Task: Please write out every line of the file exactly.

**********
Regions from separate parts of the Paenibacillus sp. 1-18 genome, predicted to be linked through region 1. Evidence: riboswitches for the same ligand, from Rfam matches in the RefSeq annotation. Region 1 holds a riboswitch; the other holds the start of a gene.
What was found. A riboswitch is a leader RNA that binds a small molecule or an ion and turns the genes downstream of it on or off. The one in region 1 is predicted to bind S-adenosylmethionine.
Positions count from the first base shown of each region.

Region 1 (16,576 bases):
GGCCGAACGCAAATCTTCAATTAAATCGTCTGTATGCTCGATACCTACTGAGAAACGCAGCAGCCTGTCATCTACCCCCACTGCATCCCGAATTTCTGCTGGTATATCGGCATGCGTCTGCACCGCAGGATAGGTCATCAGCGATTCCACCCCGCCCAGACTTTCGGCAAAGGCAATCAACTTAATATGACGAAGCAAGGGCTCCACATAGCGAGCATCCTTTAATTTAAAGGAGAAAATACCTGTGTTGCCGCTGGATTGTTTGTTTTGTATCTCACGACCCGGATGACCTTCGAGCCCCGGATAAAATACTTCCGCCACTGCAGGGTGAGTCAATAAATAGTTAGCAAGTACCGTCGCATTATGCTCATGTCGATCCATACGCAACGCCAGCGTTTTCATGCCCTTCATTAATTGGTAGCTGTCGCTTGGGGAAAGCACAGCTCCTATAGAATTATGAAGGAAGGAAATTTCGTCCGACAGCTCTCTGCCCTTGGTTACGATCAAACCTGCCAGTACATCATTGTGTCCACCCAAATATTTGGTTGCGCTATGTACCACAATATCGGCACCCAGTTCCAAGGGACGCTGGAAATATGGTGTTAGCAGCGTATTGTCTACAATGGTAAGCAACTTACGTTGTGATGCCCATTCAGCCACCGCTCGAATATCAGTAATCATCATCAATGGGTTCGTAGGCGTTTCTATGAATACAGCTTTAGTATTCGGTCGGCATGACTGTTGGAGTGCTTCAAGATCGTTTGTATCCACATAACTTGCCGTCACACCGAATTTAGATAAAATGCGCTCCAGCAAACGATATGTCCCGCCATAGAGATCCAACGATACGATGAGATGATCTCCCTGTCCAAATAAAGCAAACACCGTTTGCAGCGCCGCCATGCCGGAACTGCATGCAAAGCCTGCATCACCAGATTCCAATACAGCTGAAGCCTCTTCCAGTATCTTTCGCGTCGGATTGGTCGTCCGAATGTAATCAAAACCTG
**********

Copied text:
Regions from separate parts of the Paenibacillus sp. 1-18 genome, predicted to be linked through region 1. Evidence: riboswitches for the same ligand, from Rfam matches in the RefSeq annotation. Region 1 holds a riboswitch; the other holds the start of a gene.
What was found. A riboswitch is a leader RNA that binds a small molecule or an ion and turns the genes downstream of it on or off. The one in region 1 is predicted to bind S-adenosylmethionine.
Positions count from the first base shown of each region.

Region 1 (16,576 bases):
GGCCGAACGCAAATCTTCAATTAAATCGTCTGTATGCTCGATACCTACTGAGAAACGCAGCAGCCTGTCATCTACCCCCACTGCATCCCGAATTTCTGCTGGTATATCGGCATGCGTCTGCACCGCAGGATAGGTCATCAGCGATTCCACCCCGCCCAGACTTTCGGCAAAGGCAATCAACTTAATATGACGAAGCAAGGGCTCCACATAGCGAGCATCCTTTAATTTAAAGGAGAAAATACCTGTGTTGCCGCTGGATTGTTTGTTTTGTATCTCACGACCCGGATGACCTTCGAGCCCCGGATAAAATACTTCCGCCACTGCAGGGTGAGTCAATAAATAGTTAGCAAGTACCGTCGCATTATGCTCATGTCGATCCATACGCAACGCCAGCGTTTTCATGCCCTTCATTAATTGGTAGCTGTCGCTTGGGGAAAGCACAGCTCCTATAGAATTATGAAGGAAGGAAATTTCGTCCGACAGCTCTCTGCCCTTGGTTACGATCAAACCTGCCAGTACATCATTGTGTCCACCCAAATATTTGGTTGCGCTATGTACCACAATATCGGCACCCAGTTCCAAGGGACGCTGGAAATATGGTGTTAGCAGCGTATTGTCTACAATGGTAAGCAACTTACGTTGTGATGCCCATTCAGCCACCGCTCGAATATCAGTAATCATCATCAATGGGTTCGTAGGCGTTTCTATGAATACAGCTTTAGTATTCGGTCGGCATGACTGTTGGAGTGCTTCAAGATCGTTTGTATCCACATAACTTGCCGTCACACCGAATTTAGATAAAATGCGCTCCAGCAAACGATATGTCCCGCCATAGAGATCCAACGATACGATGAGATGATCTCCCTGTCCAAATAAAGCAAACACCGTTTGCAGCGCCGCCATGCCGGAACTGCATGCAAAGCCTGCATCACCAGATTCCAATACAGCTGAAGCCTCTTCCAGTATCTTTCGCGTCGGATTGGTCGTCCGAATGTAATCAAAACCTG